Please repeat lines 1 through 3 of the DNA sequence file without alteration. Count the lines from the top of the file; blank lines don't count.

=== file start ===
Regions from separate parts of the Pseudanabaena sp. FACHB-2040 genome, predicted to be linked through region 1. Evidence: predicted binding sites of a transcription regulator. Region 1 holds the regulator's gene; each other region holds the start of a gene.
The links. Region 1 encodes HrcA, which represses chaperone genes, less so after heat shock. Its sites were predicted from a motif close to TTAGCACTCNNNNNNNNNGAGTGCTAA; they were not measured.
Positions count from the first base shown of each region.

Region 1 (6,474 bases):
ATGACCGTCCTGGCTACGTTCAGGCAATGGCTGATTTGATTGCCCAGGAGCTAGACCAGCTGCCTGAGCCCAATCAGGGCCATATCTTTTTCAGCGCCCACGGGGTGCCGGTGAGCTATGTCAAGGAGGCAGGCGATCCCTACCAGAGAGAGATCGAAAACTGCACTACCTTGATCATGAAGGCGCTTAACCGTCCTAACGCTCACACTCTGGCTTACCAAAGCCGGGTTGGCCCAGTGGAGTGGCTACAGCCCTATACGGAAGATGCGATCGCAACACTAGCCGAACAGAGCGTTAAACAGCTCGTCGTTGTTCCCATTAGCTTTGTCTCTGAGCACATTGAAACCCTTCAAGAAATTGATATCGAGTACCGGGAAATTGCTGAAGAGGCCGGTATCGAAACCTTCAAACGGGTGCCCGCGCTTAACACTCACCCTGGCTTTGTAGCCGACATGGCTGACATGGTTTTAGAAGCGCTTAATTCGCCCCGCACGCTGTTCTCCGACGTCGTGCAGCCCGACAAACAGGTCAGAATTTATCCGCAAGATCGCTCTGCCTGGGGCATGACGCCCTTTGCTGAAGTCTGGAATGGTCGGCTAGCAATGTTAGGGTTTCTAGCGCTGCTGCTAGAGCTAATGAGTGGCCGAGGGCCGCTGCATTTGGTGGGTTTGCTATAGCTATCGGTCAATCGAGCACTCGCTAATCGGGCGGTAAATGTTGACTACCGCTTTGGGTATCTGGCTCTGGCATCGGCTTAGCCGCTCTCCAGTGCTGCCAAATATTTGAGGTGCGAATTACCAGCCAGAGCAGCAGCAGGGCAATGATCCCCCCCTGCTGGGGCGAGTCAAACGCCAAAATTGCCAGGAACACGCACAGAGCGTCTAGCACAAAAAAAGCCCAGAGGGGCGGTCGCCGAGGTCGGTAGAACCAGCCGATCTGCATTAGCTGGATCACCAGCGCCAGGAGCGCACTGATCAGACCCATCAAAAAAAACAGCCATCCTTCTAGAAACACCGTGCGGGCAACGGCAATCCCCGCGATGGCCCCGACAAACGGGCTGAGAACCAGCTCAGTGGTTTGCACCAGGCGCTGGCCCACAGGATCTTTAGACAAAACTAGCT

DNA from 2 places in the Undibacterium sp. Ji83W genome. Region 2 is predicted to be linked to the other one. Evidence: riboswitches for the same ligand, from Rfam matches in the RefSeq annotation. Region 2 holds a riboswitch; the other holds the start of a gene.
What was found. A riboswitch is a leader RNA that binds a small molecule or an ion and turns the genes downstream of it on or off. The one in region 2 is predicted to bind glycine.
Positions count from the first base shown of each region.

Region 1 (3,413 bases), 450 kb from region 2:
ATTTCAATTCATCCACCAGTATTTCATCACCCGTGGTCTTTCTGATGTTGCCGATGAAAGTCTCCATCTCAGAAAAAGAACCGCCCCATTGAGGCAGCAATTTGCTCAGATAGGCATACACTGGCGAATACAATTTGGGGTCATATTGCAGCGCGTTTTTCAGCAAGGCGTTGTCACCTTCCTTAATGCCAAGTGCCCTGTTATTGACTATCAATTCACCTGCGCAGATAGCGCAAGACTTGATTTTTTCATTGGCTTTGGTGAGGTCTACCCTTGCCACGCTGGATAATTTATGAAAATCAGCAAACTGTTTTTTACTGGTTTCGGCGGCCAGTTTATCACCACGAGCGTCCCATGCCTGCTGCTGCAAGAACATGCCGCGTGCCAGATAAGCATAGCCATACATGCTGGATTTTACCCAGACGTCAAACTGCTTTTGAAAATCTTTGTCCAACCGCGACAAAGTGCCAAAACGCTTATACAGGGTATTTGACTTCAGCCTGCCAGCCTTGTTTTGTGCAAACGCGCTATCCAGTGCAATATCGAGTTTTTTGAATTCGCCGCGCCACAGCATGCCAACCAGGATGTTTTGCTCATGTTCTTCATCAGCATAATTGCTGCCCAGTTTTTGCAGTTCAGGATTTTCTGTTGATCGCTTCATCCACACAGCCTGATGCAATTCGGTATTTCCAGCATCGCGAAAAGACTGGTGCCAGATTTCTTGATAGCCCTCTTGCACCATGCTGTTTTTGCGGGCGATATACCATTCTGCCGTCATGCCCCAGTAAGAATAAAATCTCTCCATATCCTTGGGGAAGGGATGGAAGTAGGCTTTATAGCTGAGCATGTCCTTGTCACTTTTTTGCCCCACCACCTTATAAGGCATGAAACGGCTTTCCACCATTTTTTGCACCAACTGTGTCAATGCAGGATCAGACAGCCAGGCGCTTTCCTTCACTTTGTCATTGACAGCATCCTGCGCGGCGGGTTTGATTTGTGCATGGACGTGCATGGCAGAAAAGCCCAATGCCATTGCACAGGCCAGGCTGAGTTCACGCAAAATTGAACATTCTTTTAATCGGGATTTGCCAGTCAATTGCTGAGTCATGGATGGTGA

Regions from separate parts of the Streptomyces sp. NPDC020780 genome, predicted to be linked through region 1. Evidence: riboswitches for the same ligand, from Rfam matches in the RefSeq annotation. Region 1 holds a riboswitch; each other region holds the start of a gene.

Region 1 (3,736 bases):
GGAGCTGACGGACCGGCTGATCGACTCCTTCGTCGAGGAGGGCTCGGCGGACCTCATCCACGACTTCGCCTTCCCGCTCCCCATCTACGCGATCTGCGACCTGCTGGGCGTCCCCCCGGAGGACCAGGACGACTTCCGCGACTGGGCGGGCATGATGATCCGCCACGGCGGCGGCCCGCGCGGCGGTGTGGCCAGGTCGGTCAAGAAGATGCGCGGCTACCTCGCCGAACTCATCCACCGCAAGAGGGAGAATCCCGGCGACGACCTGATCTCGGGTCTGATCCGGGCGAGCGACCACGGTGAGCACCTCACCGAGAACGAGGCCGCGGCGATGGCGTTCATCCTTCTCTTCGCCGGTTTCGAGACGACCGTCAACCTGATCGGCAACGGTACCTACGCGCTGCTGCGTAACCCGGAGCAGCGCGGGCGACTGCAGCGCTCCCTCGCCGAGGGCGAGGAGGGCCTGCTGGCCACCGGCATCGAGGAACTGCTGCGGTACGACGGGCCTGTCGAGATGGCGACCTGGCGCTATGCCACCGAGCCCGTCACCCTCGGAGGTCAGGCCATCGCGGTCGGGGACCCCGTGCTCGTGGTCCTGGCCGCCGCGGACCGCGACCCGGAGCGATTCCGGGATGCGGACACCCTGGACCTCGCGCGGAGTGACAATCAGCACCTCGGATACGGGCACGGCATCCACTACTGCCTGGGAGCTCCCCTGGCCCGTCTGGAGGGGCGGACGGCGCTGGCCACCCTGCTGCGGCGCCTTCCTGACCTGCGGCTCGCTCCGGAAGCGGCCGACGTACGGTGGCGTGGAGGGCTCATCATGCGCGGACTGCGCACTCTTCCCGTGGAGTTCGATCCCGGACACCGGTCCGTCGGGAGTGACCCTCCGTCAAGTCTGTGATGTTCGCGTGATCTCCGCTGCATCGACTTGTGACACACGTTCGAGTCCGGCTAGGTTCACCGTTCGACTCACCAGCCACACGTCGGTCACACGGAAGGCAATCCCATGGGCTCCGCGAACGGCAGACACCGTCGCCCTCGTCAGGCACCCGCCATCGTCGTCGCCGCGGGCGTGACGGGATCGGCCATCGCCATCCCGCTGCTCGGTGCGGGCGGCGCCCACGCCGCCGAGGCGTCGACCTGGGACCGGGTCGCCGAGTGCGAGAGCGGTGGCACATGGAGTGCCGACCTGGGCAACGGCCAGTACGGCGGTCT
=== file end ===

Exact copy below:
Regions from separate parts of the Pseudanabaena sp. FACHB-2040 genome, predicted to be linked through region 1. Evidence: predicted binding sites of a transcription regulator. Region 1 holds the regulator's gene; each other region holds the start of a gene.
The links. Region 1 encodes HrcA, which represses chaperone genes, less so after heat shock. Its sites were predicted from a motif close to TTAGCACTCNNNNNNNNNGAGTGCTAA; they were not measured.
Positions count from the first base shown of each region.